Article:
2nd Grader - 'Lack of focus' following directions
My wife and I were recently informed by my son's 2nd grade teacher that he is having an extremely difficult time focusing and following directions. Seemingly simple tasks are causing him great frustration, and he's having great difficulty completing his in-class work. His teacher has stated her belief that this is neither a behavior issue nor a 'learning disability' - and that she can tell that he is trying very hard to do what's expected of him. He's an excellent reader, and the work he is doing in math, spelling, etc. is of high quality - in other words, he seems to have a grasp of the concepts he's being taught. He is not disruptive in class - and his teacher has indicated that there are times when even his 2nd grade classmates will prompt him on to 'get out his book', or 'finish that up - we're starting something new..' She really seems to have my son's best interest at heart, and she has opened up our eyes to this potential problem being more of an issue than we have suspected .
My son has certainly always been a daydreamer - I call it 'getting lost in his own mind'. We have delt with his getting 'side-tracked' since I can remember. He is very creative, and has a knack for drawing - and excels in art in general. My wife says that if she wants to get something accomplished - she gives my son one task to complete at a time. There are times when I have felt that my son has simply ignored my direction. A common situation would be - every night at 8:30 pm we instruct Ryan to go upstairs, put on his pajamas, brush his teeth, and go to the bathroom. Many times - not always - but many times she or I will find him 10-15 minutes later on the floor of his bedroom - either playing with an action figure, or thumbing through a book. This scenario (and others similar) has occured often enough that he knows he will be scolded. Many times he takes our scolding pretty hard - he'll fight back tears, or look ashamed - and can without fail repeat our instructions to him verbatim after the fact. I get the feeling that he lacks a conception of time - that it means absolutely nothing to him.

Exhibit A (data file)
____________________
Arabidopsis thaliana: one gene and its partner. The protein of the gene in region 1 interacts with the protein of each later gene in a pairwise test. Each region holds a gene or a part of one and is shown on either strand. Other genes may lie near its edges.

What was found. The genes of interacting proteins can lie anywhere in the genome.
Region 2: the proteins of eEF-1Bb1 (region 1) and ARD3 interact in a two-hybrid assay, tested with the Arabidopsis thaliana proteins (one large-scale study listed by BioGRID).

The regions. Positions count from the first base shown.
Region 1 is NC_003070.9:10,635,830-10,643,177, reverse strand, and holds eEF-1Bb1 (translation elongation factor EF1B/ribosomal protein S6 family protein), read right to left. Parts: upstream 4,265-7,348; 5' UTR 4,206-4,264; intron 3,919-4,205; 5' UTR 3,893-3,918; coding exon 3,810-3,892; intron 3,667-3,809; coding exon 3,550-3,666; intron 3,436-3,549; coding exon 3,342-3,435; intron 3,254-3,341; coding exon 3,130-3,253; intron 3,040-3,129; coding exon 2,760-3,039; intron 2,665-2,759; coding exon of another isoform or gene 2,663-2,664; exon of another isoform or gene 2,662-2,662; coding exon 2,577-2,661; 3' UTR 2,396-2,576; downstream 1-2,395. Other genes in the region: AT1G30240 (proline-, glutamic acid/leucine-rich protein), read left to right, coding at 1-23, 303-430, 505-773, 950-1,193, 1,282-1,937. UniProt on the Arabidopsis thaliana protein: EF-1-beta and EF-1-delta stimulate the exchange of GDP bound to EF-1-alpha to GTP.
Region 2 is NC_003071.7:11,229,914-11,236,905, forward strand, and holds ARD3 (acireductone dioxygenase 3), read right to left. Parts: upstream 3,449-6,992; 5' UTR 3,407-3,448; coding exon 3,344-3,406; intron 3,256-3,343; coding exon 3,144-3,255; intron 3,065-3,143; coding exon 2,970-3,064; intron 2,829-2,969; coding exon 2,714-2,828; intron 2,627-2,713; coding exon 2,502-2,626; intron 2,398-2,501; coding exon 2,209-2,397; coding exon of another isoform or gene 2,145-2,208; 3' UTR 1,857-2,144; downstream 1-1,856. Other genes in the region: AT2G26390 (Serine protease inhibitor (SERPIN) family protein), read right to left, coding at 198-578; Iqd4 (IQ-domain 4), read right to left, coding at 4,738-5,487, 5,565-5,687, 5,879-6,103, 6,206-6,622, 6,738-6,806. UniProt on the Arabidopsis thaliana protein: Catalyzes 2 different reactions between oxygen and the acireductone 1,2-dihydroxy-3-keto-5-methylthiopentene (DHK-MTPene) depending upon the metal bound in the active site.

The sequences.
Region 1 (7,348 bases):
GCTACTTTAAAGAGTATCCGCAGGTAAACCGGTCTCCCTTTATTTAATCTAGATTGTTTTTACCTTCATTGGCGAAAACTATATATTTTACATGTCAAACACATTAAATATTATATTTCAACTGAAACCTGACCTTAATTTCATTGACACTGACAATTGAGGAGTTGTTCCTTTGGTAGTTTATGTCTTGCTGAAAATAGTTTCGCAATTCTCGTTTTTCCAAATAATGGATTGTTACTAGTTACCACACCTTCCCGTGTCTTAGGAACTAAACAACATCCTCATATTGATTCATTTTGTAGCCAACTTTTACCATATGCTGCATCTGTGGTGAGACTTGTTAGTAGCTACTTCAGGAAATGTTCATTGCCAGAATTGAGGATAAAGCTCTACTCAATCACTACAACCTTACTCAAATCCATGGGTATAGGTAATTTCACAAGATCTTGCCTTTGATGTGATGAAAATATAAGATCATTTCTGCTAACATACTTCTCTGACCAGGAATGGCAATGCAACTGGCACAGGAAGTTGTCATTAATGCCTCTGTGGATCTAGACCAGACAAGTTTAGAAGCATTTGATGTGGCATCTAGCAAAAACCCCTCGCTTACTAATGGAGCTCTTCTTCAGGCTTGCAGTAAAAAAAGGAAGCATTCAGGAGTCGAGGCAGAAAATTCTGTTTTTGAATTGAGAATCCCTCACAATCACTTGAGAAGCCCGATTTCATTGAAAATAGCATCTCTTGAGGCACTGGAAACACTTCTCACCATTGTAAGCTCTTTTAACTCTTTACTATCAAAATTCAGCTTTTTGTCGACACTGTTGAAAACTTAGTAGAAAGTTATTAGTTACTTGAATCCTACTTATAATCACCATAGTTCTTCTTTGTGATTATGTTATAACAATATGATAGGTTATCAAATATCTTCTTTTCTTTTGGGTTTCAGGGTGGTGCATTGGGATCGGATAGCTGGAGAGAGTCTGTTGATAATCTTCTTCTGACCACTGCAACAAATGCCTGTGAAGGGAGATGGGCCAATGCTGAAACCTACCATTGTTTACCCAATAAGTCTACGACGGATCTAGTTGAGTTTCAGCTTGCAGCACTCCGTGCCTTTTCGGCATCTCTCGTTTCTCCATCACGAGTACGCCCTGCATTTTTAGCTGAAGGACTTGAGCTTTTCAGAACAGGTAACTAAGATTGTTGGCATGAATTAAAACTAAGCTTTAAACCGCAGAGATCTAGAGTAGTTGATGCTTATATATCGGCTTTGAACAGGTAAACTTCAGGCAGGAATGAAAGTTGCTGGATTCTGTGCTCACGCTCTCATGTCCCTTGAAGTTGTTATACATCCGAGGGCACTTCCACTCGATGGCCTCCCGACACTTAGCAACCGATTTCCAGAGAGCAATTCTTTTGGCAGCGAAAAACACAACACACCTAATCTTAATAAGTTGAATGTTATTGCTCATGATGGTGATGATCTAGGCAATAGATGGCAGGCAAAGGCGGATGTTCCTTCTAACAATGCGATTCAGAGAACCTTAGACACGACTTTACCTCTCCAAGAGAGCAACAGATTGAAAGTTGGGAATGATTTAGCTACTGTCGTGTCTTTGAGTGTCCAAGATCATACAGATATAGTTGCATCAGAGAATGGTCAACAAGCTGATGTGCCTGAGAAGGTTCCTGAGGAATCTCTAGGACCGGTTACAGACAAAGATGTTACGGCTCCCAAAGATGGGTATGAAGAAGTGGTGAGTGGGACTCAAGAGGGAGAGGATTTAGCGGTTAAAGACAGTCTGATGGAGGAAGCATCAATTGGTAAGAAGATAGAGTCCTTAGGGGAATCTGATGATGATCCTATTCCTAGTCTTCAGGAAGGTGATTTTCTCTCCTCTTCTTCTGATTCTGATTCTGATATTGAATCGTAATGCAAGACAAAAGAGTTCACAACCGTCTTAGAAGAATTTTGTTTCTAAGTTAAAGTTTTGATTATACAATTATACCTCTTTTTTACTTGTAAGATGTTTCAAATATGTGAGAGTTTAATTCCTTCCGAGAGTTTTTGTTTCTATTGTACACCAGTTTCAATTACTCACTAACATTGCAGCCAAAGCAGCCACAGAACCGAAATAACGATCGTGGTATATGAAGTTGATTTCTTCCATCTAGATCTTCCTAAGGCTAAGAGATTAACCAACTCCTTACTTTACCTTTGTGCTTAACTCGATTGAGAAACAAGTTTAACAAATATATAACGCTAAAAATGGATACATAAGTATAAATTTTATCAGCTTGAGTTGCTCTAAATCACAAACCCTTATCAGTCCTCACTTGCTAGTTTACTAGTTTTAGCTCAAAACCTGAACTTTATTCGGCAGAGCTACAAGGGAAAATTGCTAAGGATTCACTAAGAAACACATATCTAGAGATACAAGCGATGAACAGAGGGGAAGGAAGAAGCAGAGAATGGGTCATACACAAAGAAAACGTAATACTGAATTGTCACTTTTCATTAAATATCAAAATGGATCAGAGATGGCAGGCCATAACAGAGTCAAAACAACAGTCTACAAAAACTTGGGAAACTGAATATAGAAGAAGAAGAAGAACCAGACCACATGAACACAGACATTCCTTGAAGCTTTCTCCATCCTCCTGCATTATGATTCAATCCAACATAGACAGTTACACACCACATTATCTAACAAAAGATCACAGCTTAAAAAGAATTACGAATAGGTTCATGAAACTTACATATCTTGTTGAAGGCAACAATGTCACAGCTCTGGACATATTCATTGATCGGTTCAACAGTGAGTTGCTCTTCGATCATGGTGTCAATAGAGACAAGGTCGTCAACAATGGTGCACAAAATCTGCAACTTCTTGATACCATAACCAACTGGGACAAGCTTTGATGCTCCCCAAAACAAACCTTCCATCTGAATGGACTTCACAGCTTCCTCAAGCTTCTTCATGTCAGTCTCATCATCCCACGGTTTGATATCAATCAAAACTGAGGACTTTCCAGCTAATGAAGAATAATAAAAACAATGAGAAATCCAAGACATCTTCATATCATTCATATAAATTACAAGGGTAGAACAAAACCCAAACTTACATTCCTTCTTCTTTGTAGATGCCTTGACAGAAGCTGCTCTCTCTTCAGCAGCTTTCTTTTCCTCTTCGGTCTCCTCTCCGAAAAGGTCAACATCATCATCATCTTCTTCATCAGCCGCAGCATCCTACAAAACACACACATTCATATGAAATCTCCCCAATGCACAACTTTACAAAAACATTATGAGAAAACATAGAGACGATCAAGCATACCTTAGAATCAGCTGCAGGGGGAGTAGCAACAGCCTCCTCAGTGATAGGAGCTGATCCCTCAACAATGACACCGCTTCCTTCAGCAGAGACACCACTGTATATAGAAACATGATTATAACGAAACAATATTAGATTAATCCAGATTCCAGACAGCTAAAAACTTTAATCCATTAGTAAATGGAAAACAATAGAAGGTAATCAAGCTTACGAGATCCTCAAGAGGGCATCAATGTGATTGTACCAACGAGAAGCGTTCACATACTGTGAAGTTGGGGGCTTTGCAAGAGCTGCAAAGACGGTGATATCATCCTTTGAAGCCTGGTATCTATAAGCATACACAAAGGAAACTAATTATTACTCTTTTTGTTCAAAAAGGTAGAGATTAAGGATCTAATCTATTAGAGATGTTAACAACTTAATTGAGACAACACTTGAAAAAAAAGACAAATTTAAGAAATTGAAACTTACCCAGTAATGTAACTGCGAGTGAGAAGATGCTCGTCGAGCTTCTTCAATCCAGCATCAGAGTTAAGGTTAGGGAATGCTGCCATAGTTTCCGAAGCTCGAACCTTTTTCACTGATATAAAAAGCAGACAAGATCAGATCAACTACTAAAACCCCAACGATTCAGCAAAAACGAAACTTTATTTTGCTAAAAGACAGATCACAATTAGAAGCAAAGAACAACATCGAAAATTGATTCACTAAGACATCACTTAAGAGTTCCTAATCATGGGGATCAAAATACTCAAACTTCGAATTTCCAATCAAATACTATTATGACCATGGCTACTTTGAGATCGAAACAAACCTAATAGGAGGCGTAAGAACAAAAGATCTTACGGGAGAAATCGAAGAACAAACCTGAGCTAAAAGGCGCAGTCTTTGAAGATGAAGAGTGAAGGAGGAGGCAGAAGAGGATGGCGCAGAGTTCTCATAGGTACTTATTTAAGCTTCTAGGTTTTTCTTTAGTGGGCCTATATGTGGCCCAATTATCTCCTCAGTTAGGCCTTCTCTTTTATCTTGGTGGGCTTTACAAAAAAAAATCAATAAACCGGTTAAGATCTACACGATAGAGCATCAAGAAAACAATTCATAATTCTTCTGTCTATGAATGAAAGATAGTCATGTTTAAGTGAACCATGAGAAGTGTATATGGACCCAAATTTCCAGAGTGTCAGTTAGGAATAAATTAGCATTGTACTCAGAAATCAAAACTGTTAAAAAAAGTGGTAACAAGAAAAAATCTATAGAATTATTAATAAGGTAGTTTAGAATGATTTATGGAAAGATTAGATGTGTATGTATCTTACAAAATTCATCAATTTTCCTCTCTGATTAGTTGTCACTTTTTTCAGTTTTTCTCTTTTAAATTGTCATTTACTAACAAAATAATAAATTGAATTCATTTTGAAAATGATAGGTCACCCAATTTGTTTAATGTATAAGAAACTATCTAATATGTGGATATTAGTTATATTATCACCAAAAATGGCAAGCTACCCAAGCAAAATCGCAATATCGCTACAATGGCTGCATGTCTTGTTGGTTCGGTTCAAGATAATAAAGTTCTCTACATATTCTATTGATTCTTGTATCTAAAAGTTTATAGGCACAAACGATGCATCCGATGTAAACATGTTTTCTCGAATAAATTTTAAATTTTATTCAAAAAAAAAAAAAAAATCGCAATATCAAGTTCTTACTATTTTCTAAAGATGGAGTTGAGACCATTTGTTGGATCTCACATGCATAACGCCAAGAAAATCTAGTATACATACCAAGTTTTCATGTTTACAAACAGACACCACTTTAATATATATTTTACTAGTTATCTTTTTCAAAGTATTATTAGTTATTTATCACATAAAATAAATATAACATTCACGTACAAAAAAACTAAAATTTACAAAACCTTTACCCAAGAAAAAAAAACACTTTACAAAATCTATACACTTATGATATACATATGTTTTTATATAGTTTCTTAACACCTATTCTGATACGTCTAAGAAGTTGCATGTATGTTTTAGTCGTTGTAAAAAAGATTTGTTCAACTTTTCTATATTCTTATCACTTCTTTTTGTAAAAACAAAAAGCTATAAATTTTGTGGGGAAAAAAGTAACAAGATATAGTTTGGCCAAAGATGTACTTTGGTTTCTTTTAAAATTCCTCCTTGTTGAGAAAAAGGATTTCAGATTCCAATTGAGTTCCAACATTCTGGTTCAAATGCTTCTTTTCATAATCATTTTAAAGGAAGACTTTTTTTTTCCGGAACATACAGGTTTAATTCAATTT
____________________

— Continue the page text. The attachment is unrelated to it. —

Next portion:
This was presented to us last year as more of a behavior issue. His 1st grade teacher indicated several times during the course of the year that he was goofing off, or acting "silly" at inappropriate times - when he should have been completing an in-class assignment, for example. I recall that after my several get on the ball/straighten up and fly right speaches to him, he would reply - "what if I forget?", or "what if I can't?" I couldn't seem to get him to understand that HE can control how he behaves - or that HE could determine his actions. It was as if some outside force was sending him into these daydreams..
As is the case now, he received great marks on all his 1st grade report cards - which just confuses the heck out of us!
Any insight or suggestions you may have in getting my son the help he needs would be greatly appreciated.
It is quite possible, but thorough evaluation would be required to say with certainty, that your son displays Inattentive-type Atention-Deficit/Hyperactivity Disorder, a neurointegrative condition that results in the very symptoms you describe. To some extent, depending on the degree of severity of the condition, a child can improve their attention, focus and follow through through some systematic methods. For example, issuing single directions, monitoring the completion of the task, prompting. However, if the condition is sever enough, such common-sense environmental measures may not be sufficient and pharmacological treatment can be quite useful. Please, though, do not rush into such a diagnosis. Rather, arrange an evaluation by a child psychologist and let the results speak for themselves.